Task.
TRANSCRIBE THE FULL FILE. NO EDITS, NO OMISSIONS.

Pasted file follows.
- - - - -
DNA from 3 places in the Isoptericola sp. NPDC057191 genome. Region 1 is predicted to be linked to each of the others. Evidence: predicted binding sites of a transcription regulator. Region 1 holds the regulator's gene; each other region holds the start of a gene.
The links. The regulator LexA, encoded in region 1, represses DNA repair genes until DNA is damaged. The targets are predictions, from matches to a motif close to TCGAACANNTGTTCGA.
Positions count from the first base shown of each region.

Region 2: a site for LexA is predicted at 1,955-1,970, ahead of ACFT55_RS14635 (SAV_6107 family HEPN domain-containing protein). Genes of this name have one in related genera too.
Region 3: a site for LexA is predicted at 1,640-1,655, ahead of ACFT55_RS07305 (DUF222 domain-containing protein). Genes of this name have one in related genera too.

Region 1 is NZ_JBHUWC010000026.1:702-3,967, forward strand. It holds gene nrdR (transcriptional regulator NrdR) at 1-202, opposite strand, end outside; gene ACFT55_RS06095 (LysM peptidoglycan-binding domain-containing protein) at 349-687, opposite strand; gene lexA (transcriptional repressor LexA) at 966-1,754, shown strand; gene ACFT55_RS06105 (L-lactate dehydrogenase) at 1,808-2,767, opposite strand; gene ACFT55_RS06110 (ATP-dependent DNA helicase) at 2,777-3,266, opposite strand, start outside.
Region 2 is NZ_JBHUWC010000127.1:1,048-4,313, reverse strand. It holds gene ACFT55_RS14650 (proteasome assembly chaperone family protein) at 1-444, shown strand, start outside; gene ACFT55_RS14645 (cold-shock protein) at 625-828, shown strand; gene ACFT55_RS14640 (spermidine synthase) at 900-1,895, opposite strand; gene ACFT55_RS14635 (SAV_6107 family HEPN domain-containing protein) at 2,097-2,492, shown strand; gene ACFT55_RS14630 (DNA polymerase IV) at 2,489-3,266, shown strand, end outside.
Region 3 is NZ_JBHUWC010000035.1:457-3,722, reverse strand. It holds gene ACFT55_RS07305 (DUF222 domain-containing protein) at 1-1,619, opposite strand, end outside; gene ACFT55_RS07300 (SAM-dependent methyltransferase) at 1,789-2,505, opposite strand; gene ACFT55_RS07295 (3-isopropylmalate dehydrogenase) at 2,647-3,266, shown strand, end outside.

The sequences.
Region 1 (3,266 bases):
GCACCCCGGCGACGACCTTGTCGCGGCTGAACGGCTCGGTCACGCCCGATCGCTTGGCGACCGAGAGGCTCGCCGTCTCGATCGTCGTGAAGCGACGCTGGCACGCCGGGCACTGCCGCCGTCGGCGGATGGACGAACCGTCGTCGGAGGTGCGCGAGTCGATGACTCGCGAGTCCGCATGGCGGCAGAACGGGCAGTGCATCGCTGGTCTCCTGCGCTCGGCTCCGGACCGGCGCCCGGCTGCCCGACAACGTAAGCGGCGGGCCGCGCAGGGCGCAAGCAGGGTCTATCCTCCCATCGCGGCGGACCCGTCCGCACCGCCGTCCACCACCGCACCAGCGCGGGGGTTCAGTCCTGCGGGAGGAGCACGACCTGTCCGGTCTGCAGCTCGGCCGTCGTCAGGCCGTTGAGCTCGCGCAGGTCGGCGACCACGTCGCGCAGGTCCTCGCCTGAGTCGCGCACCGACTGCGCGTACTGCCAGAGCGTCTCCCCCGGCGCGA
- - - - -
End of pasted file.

DNA from 3 places in the Isoptericola sp. NPDC057191 genome. Region 1 is predicted to be linked to each of the others. Evidence: predicted binding sites of a transcription regulator. Region 1 holds the regulator's gene; each other region holds the start of a gene.
The links. The regulator LexA, encoded in region 1, represses DNA repair genes until DNA is damaged. The targets are predictions, from matches to a motif close to TCGAACANNTGTTCGA.
Positions count from the first base shown of each region.

Region 2: a site for LexA is predicted at 1,955-1,970, ahead of ACFT55_RS14635 (SAV_6107 family HEPN domain-containing protein). Genes of this name have one in related genera too.
Region 3: a site for LexA is predicted at 1,640-1,655, ahead of ACFT55_RS07305 (DUF222 domain-containing protein). Genes of this name have one in related genera too.

Region 1 is NZ_JBHUWC010000026.1:702-3,967, forward strand. It holds gene nrdR (transcriptional regulator NrdR) at 1-202, opposite strand, end outside; gene ACFT55_RS06095 (LysM peptidoglycan-binding domain-containing protein) at 349-687, opposite strand; gene lexA (transcriptional repressor LexA) at 966-1,754, shown strand; gene ACFT55_RS06105 (L-lactate dehydrogenase) at 1,808-2,767, opposite strand; gene ACFT55_RS06110 (ATP-dependent DNA helicase) at 2,777-3,266, opposite strand, start outside.
Region 2 is NZ_JBHUWC010000127.1:1,048-4,313, reverse strand. It holds gene ACFT55_RS14650 (proteasome assembly chaperone family protein) at 1-444, shown strand, start outside; gene ACFT55_RS14645 (cold-shock protein) at 625-828, shown strand; gene ACFT55_RS14640 (spermidine synthase) at 900-1,895, opposite strand; gene ACFT55_RS14635 (SAV_6107 family HEPN domain-containing protein) at 2,097-2,492, shown strand; gene ACFT55_RS14630 (DNA polymerase IV) at 2,489-3,266, shown strand, end outside.
Region 3 is NZ_JBHUWC010000035.1:457-3,722, reverse strand. It holds gene ACFT55_RS07305 (DUF222 domain-containing protein) at 1-1,619, opposite strand, end outside; gene ACFT55_RS07300 (SAM-dependent methyltransferase) at 1,789-2,505, opposite strand; gene ACFT55_RS07295 (3-isopropylmalate dehydrogenase) at 2,647-3,266, shown strand, end outside.

The sequences.
Region 1 (3,266 bases):
GCACCCCGGCGACGACCTTGTCGCGGCTGAACGGCTCGGTCACGCCCGATCGCTTGGCGACCGAGAGGCTCGCCGTCTCGATCGTCGTGAAGCGACGCTGGCACGCCGGGCACTGCCGCCGTCGGCGGATGGACGAACCGTCGTCGGAGGTGCGCGAGTCGATGACTCGCGAGTCCGCATGGCGGCAGAACGGGCAGTGCATCGCTGGTCTCCTGCGCTCGGCTCCGGACCGGCGCCCGGCTGCCCGACAACGTAAGCGGCGGGCCGCGCAGGGCGCAAGCAGGGTCTATCCTCCCATCGCGGCGGACCCGTCCGCACCGCCGTCCACCACCGCACCAGCGCGGGGGTTCAGTCCTGCGGGAGGAGCACGACCTGTCCGGTCTGCAGCTCGGCCGTCGTCAGGCCGTTGAGCTCGCGCAGGTCGGCGACCACGTCGCGCAGGTCCTCGCCTGAGTCGCGCACCGACTGCGCGTACTGCCAGAGCGTCTCCCCCGGCGCGA